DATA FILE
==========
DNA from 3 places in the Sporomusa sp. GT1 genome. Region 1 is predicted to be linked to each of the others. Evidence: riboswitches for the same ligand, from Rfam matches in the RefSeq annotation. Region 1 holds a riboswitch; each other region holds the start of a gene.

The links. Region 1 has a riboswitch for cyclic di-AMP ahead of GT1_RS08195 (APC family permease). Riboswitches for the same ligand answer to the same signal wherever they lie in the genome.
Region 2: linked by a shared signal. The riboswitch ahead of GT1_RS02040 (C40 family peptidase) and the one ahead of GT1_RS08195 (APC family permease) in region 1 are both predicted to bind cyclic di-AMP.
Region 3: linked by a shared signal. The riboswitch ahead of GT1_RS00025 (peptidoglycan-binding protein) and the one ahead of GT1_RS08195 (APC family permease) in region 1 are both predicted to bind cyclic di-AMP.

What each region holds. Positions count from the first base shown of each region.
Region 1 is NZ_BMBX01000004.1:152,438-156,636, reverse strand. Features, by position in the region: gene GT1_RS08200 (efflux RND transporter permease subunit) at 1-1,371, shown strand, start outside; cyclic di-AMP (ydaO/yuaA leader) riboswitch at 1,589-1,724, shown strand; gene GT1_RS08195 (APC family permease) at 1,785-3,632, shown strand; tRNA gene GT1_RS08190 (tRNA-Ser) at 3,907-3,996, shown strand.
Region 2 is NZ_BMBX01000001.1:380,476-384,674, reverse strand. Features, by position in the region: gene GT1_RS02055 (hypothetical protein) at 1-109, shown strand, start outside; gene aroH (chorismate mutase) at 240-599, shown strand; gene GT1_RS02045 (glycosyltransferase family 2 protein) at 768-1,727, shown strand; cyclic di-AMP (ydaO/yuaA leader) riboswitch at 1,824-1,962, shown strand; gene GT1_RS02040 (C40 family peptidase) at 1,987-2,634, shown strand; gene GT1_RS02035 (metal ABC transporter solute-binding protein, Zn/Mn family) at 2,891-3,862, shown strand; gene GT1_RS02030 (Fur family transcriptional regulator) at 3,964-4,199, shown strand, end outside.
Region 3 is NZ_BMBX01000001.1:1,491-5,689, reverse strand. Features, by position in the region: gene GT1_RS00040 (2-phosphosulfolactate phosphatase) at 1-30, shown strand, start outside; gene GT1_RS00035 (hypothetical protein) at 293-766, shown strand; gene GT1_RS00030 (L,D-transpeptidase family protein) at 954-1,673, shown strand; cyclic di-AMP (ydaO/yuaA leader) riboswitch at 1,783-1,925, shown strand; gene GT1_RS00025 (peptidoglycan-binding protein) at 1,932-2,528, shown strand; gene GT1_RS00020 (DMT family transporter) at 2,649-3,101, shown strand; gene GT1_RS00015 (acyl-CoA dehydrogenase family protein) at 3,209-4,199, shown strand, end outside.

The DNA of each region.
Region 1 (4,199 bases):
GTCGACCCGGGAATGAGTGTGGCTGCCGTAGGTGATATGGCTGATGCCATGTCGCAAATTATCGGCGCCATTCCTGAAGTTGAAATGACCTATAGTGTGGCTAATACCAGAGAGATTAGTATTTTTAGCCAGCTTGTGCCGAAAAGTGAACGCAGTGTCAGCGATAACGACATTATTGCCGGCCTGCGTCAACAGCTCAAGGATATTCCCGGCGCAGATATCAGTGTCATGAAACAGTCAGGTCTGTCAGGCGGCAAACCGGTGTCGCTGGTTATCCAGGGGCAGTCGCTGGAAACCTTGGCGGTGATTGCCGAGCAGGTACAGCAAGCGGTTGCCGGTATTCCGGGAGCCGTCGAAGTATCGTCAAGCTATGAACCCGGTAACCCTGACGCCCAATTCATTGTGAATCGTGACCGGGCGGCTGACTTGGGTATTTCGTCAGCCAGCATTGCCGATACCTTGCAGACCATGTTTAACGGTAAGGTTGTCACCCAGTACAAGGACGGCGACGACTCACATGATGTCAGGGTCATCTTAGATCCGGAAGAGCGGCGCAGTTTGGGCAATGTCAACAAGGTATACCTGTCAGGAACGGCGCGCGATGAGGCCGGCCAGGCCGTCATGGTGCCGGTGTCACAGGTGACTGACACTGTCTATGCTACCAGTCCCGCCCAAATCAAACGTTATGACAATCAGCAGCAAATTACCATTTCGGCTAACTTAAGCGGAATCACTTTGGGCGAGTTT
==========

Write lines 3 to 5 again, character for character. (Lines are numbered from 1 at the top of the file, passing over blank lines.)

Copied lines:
Region 2: linked by a shared signal. The riboswitch ahead of GT1_RS02040 (C40 family peptidase) and the one ahead of GT1_RS08195 (APC family permease) in region 1 are both predicted to bind cyclic di-AMP.
Region 3: linked by a shared signal. The riboswitch ahead of GT1_RS00025 (peptidoglycan-binding protein) and the one ahead of GT1_RS08195 (APC family permease) in region 1 are both predicted to bind cyclic di-AMP.

What each region holds. Positions count from the first base shown of each region.